The police logs from the 1930s in Highlands are a fascinating read and a peek into how close knit and community oriented everyone was.
Howard Monahan, later to become Chief Howard Monahan, Kyril Parker, probably the longest serving of any officer in Highlands, and Howard Johnson were on the department in 1931 and kept their logs all neatly handwritten and being very specific on times, not only for door inspections and general patrol, but also for a 45-minute lunch period and street light inspections.
But when it came to death and accident, they are all devoid of any emotionalism or in depth investigatory detail.
Take Ptl. Johnson’ report of Sept. 7, 1930, for instance. He must have either completed his log at the end of his duty that day or simply momentarily forgot to include one occurrence first, since he put a 3:45 p.m. incident before the record of a 3:30 incident. But the official report reads: At 3:45, Paul J. Bartck of Fort Hancock, NJ was driving a car with a permit but no drivers license. And caused an accident by hitting a car on Bay Ave in front of Straus’s Restaurant. The car that car hit was driven by Edward F. Halligan, 37 2nd St, Rumson, driver’s license NO. 36021. Reg. No 10198 owned by James F. Halligan. Reg. No of car driven by Paul J. Bartck Reg No 12523 owned by Fred W. Shrerich Fort Hancock. “
There’s no report on whether there were injuries, summons issued, tests taken for sobriety or any other action. Until after the next report. Which reads: “At 3:30 p.m. was called to Franklin’s Restaurant as Franklin dropped dead in yard back of restaurant. The local doctors were not in town. Mayor Hardy got Dr. C. Woodruff of Atlantic Highlands.”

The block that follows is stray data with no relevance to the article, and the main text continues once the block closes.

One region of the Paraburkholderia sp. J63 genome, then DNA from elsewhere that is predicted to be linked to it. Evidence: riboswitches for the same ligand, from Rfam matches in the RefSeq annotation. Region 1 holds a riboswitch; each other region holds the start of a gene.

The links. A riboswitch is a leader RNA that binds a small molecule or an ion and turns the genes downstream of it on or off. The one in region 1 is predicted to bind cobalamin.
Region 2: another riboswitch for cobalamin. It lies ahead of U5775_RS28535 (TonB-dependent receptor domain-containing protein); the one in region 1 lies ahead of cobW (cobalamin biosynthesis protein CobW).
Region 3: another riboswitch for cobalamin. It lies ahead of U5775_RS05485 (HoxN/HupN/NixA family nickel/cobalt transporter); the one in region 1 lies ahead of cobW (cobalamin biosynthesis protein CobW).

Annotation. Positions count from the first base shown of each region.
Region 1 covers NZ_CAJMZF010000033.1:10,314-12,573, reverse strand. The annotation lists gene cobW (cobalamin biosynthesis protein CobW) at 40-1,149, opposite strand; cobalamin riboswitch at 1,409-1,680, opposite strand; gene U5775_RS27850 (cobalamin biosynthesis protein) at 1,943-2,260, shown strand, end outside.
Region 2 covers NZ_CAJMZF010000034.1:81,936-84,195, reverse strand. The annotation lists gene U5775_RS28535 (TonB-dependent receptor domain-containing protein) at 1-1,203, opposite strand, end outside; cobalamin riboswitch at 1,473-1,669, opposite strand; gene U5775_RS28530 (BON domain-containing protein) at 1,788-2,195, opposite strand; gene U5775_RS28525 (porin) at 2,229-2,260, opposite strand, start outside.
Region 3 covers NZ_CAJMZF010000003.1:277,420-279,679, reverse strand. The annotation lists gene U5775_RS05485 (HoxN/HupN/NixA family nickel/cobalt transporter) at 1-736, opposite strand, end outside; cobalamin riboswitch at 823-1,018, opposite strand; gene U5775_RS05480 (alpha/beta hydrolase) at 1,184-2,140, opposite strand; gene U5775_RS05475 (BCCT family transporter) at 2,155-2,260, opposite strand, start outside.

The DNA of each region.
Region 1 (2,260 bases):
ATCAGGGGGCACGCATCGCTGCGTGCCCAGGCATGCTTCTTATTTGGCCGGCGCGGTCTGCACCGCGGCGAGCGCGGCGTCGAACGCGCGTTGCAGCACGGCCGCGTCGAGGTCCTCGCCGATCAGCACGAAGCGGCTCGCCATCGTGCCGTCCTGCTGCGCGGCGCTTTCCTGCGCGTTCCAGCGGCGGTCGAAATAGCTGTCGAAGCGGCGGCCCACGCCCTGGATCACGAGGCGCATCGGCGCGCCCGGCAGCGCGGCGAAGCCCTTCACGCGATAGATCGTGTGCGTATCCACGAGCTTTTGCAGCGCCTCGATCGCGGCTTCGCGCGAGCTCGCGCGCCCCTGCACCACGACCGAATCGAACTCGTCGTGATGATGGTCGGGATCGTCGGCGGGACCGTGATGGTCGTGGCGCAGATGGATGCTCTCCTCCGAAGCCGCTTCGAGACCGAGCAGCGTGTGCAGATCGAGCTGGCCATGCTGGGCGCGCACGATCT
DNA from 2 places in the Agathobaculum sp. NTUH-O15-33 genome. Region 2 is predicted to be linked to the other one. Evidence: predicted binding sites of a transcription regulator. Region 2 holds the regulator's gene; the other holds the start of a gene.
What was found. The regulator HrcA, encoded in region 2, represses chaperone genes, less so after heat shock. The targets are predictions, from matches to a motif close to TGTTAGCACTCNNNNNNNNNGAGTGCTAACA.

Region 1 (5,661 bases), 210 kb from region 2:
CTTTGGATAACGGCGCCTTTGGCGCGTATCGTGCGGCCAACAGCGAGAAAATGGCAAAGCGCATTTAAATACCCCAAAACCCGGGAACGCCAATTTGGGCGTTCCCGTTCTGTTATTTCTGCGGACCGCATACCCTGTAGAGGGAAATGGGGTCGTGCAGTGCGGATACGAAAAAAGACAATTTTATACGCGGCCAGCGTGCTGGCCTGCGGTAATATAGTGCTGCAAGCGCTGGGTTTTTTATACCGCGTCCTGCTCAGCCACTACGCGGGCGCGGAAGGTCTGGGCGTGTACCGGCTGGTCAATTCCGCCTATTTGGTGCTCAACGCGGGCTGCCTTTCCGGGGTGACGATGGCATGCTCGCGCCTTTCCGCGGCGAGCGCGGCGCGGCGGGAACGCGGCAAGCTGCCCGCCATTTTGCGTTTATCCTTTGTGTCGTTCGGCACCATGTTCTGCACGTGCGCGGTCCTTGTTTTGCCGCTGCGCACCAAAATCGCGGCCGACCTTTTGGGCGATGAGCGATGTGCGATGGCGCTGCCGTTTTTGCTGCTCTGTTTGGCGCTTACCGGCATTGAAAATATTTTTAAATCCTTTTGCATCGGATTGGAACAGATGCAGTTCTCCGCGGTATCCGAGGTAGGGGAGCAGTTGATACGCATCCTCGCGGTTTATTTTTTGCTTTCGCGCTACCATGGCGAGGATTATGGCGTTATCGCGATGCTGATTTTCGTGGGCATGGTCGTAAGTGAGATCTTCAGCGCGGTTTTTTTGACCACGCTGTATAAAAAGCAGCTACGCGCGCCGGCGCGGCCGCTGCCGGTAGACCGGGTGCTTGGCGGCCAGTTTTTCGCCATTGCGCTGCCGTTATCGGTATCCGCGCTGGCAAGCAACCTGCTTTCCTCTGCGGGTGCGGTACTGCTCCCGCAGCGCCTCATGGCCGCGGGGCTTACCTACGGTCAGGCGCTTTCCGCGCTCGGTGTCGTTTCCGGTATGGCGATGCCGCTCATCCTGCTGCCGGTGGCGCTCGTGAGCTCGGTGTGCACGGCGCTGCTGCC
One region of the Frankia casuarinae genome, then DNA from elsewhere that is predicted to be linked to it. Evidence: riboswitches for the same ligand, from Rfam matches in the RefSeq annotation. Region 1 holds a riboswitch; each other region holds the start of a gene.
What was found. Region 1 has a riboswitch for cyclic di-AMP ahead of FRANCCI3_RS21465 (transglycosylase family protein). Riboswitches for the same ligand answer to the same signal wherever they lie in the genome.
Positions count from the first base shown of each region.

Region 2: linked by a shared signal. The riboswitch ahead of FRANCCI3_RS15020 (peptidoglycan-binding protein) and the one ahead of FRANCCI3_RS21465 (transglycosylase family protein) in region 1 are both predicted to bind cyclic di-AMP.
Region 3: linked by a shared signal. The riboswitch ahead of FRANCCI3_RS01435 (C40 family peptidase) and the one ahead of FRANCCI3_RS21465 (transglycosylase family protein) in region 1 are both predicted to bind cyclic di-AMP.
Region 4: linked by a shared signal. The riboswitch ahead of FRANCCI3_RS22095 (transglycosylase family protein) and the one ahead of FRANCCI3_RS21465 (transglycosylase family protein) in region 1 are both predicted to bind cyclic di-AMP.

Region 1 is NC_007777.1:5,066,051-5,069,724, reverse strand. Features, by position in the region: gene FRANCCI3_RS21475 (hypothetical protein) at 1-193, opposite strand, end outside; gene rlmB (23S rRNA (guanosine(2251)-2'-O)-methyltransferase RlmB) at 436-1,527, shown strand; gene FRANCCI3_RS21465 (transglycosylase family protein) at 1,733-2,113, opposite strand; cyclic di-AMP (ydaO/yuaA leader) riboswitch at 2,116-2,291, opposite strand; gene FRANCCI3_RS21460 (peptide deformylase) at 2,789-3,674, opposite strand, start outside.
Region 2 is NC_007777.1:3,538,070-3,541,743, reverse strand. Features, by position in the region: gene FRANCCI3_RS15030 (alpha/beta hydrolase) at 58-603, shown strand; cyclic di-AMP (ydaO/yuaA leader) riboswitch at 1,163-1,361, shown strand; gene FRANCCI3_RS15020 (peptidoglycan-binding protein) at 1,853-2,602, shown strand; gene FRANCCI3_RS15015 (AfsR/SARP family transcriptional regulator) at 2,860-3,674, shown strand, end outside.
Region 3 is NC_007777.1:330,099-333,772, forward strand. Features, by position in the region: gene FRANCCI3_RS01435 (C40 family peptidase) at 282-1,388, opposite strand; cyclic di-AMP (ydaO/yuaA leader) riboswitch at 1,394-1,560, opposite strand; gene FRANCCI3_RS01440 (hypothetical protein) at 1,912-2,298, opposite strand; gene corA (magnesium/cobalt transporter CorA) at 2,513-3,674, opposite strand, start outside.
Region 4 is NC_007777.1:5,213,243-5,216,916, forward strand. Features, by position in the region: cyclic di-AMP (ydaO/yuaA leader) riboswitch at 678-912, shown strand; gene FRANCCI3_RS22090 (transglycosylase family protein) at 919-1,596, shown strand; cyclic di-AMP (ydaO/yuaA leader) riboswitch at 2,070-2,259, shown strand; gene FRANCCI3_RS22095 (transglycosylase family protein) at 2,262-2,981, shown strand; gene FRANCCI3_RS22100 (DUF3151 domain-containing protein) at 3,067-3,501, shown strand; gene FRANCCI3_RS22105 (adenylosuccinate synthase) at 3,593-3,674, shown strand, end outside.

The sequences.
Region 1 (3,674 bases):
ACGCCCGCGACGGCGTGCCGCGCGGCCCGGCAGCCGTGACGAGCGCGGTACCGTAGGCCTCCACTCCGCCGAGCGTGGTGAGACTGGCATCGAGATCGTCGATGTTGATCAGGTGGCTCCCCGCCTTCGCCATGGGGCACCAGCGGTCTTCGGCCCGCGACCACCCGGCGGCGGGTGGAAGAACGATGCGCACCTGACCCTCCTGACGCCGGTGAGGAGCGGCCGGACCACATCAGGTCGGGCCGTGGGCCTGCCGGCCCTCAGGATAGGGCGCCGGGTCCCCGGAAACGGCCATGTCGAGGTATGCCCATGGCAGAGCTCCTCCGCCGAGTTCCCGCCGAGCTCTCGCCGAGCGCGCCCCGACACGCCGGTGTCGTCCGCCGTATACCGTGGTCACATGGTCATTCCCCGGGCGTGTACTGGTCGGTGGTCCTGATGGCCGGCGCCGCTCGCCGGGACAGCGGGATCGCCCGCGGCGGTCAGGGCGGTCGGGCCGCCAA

That’s all the report says about poor Mr. Franklin.
But Officer Johnson continues: “while Dr. Woodruff was here, he examined Paul Bartck. He did not find him sufficiently under the influence of Liquids as to be unfit to drive a car.”
Officer Monahan’s reports are equally devoid of many details but just as fascinating to read in the 21st century. His report shows that even in the 1930s, residents called police for any number of reasons, including to collect some rent.
On Feb. 12, 1931, Officer Monahan, on duty from 10:30 p.m. to 9 a.m., listed his routine duties of general patrol, door and light inspections and a half hour of directing school traffic beginning at 8:30 a.m., then wrote:
“At 11 p.m. was called to Mrs. Dempsey on Bay Avenue and Cedar St. about a fellow who was going to leave town and owed her two dollars for a room. He said he had no money but would send it to her. His name is Sergeant Erkman of US Marine Corps, Lakehurst, NJ. No arrest made.” And one wonders whether Sgt. Erkman ever sent the $2.
On one of his door checks, Officer Monahan noted the door was open at the Highlands Garage, but when he notified Frank Weinheimer about it, he was told “it was alright.”
Ptl Kyril Parker’s log showed the cooperation police enjoyed with telephone operators…. those ladies who manned the switchboards and connected two parties who wanted to talk on the phone…
On one summer’s night, while Parker was on duty from 8 p.m. to 6 a.m., he received a call at 3 a.m. from a man on Navesink ave. The log notes he “would not give his name, but we got it from the operator that it was George Schmidt that called. Was in regard of some noise there. Officer Rubley took me there and we found some fellows having a party. We told them to stop it and they did so.”
It was Depression, prohibition and a less sophisticated time. And it was fun. Today’s Highlands Police Department is still as helpful, still as conscientious, but far more skilled, far more sophisticated and far more capable of handling the far more intricate problems officers face on a daily basis. But they still do an outstanding job in a still charming community in the 21st century.